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Diabetes is the leading cause of blindness in adults under age 65.

Cataract or uncorrected refractive errors account for most vision loss among all ages worldwide.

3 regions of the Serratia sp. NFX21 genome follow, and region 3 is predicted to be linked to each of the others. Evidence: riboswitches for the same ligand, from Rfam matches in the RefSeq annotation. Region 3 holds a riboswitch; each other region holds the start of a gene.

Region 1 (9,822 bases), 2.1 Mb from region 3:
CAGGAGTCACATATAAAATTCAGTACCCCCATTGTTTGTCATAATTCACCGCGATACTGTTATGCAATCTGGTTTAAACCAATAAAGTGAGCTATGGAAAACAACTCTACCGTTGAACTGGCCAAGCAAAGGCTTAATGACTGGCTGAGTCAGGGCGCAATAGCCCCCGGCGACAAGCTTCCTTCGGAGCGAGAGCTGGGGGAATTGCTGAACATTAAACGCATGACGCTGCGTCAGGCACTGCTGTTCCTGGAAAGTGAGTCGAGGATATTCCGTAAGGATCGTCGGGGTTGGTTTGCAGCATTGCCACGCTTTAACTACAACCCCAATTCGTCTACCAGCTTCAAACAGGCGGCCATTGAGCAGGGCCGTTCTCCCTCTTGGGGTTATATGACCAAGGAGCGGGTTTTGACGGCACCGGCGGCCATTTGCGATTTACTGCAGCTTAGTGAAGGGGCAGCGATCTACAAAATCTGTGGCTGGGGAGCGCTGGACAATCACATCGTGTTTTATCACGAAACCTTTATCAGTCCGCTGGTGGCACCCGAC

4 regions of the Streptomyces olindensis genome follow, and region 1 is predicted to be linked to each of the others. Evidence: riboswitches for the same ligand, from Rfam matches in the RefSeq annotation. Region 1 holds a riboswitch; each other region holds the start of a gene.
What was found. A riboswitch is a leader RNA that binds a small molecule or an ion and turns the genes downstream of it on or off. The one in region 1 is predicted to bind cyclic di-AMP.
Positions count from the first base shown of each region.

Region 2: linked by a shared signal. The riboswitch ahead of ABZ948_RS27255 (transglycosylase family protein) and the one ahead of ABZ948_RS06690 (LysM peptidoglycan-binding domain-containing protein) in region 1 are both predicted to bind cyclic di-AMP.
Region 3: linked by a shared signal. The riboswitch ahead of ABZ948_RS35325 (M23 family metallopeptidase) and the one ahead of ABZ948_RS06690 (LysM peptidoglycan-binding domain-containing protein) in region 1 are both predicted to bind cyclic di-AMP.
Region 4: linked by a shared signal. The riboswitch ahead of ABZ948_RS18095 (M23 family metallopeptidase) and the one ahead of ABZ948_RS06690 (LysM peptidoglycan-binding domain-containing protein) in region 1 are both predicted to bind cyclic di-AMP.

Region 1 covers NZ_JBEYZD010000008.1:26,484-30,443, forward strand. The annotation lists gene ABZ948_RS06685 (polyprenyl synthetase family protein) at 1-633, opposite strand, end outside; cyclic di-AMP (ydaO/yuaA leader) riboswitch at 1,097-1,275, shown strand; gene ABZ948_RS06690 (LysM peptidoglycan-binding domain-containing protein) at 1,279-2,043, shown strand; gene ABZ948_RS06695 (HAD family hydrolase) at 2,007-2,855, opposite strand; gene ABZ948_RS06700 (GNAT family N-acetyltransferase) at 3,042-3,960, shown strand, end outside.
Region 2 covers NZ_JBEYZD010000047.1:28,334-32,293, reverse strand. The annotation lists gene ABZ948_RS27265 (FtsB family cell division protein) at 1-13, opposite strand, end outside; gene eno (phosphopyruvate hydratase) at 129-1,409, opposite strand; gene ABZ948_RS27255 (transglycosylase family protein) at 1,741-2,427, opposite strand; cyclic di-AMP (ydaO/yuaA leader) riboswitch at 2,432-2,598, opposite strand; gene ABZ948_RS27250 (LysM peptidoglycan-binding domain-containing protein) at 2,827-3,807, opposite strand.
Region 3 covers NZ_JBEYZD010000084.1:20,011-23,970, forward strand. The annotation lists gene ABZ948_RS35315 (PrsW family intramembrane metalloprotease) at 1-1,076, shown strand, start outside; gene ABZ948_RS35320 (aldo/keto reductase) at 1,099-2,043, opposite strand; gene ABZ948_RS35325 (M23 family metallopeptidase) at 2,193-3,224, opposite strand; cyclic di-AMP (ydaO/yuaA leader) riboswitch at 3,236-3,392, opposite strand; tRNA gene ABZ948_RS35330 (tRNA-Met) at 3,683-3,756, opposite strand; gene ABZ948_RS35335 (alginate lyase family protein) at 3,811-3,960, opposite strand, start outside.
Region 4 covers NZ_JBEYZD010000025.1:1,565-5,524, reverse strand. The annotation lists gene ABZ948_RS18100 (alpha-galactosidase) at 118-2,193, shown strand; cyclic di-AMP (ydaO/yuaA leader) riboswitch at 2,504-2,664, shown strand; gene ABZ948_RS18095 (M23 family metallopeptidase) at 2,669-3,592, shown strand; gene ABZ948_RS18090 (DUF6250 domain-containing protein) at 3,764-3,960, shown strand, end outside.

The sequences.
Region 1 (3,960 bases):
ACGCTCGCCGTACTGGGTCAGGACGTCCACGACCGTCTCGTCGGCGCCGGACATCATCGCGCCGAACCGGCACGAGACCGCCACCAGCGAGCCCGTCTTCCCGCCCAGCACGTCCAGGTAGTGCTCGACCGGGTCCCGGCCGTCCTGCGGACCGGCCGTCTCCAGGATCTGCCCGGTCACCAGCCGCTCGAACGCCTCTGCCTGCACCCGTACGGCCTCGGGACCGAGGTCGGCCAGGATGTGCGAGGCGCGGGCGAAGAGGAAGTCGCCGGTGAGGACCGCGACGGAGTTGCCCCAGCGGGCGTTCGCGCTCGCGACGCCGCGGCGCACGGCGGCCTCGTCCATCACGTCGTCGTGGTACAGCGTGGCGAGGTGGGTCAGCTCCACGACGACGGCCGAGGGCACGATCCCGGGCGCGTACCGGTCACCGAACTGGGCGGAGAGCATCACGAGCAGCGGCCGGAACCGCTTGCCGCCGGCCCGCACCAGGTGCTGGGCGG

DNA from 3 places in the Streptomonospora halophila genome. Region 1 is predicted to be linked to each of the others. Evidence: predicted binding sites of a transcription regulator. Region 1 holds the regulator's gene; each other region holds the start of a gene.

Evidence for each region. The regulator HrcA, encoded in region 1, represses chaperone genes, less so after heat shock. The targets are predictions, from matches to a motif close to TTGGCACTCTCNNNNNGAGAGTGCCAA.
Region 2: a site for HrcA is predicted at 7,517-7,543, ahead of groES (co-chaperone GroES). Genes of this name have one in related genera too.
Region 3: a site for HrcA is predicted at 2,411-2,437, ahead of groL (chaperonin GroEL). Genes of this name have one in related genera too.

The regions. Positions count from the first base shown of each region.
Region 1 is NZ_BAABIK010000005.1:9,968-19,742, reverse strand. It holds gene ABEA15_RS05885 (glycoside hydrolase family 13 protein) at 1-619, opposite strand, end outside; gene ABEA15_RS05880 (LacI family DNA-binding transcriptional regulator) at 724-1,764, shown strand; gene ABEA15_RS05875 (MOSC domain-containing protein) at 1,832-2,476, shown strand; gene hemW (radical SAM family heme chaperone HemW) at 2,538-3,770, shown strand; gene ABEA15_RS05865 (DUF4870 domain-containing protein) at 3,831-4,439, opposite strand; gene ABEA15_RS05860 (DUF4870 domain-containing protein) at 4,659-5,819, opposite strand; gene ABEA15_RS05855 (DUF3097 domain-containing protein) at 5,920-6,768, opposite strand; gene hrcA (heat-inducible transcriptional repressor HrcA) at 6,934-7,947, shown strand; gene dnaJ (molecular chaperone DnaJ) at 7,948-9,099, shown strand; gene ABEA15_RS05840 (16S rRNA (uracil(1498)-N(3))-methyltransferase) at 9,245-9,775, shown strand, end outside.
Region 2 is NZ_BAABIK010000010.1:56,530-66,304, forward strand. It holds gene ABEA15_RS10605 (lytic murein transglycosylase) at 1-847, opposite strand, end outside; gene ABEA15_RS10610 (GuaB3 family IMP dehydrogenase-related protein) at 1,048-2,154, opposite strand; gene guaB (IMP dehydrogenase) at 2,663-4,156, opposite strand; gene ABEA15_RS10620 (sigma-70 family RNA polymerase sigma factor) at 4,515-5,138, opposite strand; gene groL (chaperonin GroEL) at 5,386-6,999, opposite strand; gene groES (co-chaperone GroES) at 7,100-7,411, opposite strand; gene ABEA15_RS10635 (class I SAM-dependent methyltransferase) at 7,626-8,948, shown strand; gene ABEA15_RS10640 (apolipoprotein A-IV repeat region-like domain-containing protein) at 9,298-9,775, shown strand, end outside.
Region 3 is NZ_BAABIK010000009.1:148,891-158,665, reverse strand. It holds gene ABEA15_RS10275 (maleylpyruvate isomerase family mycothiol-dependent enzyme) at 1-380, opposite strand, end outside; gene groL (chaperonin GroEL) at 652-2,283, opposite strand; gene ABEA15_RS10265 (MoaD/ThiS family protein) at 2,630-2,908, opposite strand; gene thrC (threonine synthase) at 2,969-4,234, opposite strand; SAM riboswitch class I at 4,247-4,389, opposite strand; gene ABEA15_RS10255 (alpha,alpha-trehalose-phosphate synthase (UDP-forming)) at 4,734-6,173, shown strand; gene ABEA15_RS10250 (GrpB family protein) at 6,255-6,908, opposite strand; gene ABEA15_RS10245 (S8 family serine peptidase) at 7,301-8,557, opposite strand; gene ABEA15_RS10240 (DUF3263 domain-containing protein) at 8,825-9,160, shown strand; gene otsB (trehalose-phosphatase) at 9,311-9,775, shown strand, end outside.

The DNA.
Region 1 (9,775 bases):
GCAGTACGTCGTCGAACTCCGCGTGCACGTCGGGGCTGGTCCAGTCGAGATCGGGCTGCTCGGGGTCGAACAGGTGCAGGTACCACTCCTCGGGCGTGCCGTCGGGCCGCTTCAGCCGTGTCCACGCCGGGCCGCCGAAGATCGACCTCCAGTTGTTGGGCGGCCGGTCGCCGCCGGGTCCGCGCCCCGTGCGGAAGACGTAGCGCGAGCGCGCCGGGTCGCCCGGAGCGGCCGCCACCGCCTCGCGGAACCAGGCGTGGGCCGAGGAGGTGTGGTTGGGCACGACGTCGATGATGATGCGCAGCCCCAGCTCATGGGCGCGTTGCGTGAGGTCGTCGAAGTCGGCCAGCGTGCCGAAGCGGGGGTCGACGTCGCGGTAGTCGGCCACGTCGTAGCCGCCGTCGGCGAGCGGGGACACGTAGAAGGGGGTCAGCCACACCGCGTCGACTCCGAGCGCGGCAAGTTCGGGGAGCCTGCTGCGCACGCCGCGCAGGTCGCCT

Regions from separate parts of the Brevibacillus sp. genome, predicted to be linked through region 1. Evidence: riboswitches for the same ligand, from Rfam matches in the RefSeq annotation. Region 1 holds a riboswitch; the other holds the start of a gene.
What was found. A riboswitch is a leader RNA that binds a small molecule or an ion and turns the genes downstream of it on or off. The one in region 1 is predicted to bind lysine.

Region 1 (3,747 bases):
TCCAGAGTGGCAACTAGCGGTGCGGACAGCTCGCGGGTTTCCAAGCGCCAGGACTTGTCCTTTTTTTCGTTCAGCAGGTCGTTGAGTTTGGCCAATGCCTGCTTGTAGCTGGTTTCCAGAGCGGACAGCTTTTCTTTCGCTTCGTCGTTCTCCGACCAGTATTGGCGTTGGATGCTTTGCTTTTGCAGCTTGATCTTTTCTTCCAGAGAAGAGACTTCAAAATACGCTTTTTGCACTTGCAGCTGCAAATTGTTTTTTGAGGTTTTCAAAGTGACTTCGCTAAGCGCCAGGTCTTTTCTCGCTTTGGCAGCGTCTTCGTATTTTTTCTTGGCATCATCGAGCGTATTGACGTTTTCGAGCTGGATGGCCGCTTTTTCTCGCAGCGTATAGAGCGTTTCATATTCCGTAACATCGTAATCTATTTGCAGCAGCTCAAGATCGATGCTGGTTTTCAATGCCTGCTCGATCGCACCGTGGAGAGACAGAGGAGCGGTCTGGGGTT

An increase in blood glucose also called blood sugar, is termed as diabetes. Blood glucose is the primary source of energy and comes from the food we intake. There are two main types of diabetes – Type 1 and Type 2 diabetes. Type 1 diabetes is an autoimmune disease, and Type 2 diabetes is caused by insulin resistance and pancreatic failure. High glucose levels lead to abnormal blood flow in the eyes, which causes retinopathy—severe diabetic retinopathy results in vision impairment. The leading causes of blindness worldwide in 1990 and 2010 were cataract (39% and 33%, respectively), uncorrected refractive error (20% and 21%), and macular degeneration (5% and 7%). For Moderate to Severe Visual Impairment (MSVI), the leading causes were uncorrected refractive error (51% and 53%), cataract (26% and 18%), and macular degeneration (2% and 3%) (Refer to Page No.1 of 'Causes of vision loss worldwide, 1990–2010: a systematic analysis'). The prevalence of blindness due to diabetic retinopathy is lower from 1990 to 2020. Among the global population, about 36 million were blind in 2015 because of cataract followed by uncorrected refractive error, glaucoma, age-related macular degeneration, corneal opacity, trachoma, and diabetic retinopathy. Blindness in those aged 50 years and older in 2015 was due to cataract followed by uncorrected refractive error and glaucoma (Refer to Page No.7 of 'Global causes of blindness and distance vision impairment 1990–2020: a systematic review and meta-analysis'). A recent global survey conducted in 2020 reveals that 671 million people were affected by uncorrected refractive error, and 100 million people have vision loss from cataract. Also, the predictions by The Lancet made are lower than the recent survey results (IAPB).

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